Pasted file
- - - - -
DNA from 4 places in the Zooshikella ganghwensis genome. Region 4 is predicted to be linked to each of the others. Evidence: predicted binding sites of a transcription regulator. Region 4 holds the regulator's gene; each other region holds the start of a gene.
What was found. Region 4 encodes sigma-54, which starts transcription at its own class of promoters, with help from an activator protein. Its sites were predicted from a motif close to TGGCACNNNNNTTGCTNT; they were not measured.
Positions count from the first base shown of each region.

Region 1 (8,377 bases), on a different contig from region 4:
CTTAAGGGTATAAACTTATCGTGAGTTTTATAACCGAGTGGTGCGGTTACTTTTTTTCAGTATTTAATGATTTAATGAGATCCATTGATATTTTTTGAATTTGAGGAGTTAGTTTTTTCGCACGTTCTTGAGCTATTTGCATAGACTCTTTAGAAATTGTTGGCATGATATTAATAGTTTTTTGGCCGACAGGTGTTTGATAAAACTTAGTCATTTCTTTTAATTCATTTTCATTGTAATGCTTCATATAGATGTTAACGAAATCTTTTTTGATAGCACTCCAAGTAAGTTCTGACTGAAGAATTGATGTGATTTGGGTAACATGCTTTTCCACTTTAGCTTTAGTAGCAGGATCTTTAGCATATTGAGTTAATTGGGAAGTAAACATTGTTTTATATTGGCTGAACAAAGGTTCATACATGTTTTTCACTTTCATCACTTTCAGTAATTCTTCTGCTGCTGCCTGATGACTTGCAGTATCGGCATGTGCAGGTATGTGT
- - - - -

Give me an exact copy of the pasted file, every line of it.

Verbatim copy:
DNA from 4 places in the Zooshikella ganghwensis genome. Region 4 is predicted to be linked to each of the others. Evidence: predicted binding sites of a transcription regulator. Region 4 holds the regulator's gene; each other region holds the start of a gene.
What was found. Region 4 encodes sigma-54, which starts transcription at its own class of promoters, with help from an activator protein. Its sites were predicted from a motif close to TGGCACNNNNNTTGCTNT; they were not measured.
Positions count from the first base shown of each region.

Region 1 (8,377 bases), on a different contig from region 4:
CTTAAGGGTATAAACTTATCGTGAGTTTTATAACCGAGTGGTGCGGTTACTTTTTTTCAGTATTTAATGATTTAATGAGATCCATTGATATTTTTTGAATTTGAGGAGTTAGTTTTTTCGCACGTTCTTGAGCTATTTGCATAGACTCTTTAGAAATTGTTGGCATGATATTAATAGTTTTTTGGCCGACAGGTGTTTGATAAAACTTAGTCATTTCTTTTAATTCATTTTCATTGTAATGCTTCATATAGATGTTAACGAAATCTTTTTTGATAGCACTCCAAGTAAGTTCTGACTGAAGAATTGATGTGATTTGGGTAACATGCTTTTCCACTTTAGCTTTAGTAGCAGGATCTTTAGCATATTGAGTTAATTGGGAAGTAAACATTGTTTTATATTGGCTGAACAAAGGTTCATACATGTTTTTCACTTTCATCACTTTCAGTAATTCTTCTGCTGCTGCCTGATGACTTGCAGTATCGGCATGTGCAGGTATGTGT